Thursday, September 14, 2006

Computer stuff Computer stuff

About a week ago, I appear to have lost the hard drive on my old server (#G). It shouldn't have happened, as I had not really used it more than a year or so, and it was identical to one I have in this computer (#D) that has been running fine for maybe 4 years now.

Nevertheless, that meant losing my local email, FTP, and web services. My web site (www.softpats.com) is primarily hosted by my ISP for availability reaons, and I do have the email backed up there to (through priority on the MX records). And I didn't have an immediate need for FTP hosting. Nevertheless, it was disappointing to find that I had not backed up the mail for quite awhile. I don't think I lost anything, as it had all been downloaded here. Nevertheless...

Economically, it probably doesn't make sense to put a new hard drive in that old server (#G), so I looked towards my newest acquisition, a 900 mhz Dell mini-tower (#H). It came with Windows XP Pro installed (along with Office XP). I tried to run my email server software there, and it wouldn't run. So, I had the bright idea of installing Windows 2003 Server there instead, in case that was the problem. Besides, I wanted to play with 2003 server, had installed it here (#D), but went back to 2000 Professional because it is more responsive (most likely because it is configured to give foreground activities preference) and doesn't have all the XP weirdnesses. So, this was an opportunity to play with Win 2003 server.

I also wanted a chance to see if it made sense to use the mail, web, and ftp hosting services provided in Windows servers. Well, so far, they are all a bust. So, I am back to my old software for these services. But I am also running DNS, WINS, and print serving there.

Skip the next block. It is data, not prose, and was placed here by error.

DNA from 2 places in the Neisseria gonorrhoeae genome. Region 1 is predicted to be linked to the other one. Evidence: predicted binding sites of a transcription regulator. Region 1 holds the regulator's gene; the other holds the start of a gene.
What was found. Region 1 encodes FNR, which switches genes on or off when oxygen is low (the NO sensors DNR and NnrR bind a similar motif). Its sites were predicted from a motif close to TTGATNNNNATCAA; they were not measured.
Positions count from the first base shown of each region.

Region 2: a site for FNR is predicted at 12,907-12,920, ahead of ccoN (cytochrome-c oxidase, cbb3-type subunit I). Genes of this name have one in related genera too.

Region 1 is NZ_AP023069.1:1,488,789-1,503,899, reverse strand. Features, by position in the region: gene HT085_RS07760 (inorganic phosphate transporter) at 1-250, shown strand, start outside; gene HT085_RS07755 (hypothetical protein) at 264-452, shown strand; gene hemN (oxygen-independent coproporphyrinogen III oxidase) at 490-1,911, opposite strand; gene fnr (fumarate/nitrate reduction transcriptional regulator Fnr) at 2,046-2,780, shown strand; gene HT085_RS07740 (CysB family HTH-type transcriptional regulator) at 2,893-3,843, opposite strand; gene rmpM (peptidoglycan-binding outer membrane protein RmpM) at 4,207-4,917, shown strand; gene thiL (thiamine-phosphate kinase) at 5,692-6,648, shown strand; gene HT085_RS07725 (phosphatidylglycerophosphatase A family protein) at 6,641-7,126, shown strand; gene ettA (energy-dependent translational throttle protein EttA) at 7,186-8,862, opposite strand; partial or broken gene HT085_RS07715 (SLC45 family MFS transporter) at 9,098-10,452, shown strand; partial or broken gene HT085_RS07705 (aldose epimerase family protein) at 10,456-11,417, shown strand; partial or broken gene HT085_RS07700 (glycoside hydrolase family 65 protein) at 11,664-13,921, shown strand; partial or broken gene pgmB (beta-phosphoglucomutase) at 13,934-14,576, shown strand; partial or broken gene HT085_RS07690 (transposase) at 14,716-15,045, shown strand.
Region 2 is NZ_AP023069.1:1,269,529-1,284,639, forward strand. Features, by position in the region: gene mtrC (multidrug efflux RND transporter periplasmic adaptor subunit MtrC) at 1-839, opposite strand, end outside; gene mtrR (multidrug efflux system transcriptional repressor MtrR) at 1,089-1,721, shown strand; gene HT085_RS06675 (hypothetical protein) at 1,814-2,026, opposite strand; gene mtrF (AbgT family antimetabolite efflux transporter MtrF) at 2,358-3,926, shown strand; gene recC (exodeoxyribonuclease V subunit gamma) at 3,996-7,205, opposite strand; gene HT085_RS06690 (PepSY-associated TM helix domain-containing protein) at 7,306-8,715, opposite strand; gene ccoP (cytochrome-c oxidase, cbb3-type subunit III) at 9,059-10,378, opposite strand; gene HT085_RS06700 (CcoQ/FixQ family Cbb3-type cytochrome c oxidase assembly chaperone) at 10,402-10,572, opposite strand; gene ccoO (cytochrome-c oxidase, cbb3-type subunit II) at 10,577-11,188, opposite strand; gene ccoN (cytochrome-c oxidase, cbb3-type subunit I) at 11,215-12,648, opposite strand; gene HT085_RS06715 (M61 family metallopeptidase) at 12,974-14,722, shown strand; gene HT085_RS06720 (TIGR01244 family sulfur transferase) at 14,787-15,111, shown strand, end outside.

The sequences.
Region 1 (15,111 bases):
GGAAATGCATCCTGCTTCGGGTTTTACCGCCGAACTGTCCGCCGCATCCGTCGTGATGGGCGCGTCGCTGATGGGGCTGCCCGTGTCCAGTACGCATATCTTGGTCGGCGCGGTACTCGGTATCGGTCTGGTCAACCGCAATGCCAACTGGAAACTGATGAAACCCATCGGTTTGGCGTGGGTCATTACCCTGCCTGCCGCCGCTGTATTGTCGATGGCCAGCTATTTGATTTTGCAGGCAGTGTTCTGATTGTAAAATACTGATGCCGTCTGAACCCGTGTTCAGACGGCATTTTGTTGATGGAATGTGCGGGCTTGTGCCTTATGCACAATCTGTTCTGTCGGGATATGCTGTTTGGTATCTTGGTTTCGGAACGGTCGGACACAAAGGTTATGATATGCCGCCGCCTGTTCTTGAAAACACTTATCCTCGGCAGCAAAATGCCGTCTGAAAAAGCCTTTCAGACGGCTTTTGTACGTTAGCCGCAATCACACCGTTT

It took until about midnight last night to identify my mail server problem. Apparently, in a fit of trying to be able to move everything from one computer to another, I had assigned a network drive to a directory that I was using for all these different services. The theory was that I could then move it to different drives on different computers, assign the network drive letter (W) to the appropriate directory, and take off. Unfortunately, the mail server software would get lost - sometimes finding stuff, and sometimes not. Changing back to the real path name was the solution.

Oh, but this brought up a 2003 Server (and possibly XP) issue - if you run a program using a network drive letter, even if it is assigned to a directory on that computer, Windows thinks that it is being executed from another computer, and asks if you really want to do that. Every time. Stupid OS - can't figure out that the networked drive is really on the same computer.

Overall though, I like Server 2003 much better than Server 2000. I ran the later on this computer for a couple of weeks, and gave up on it.

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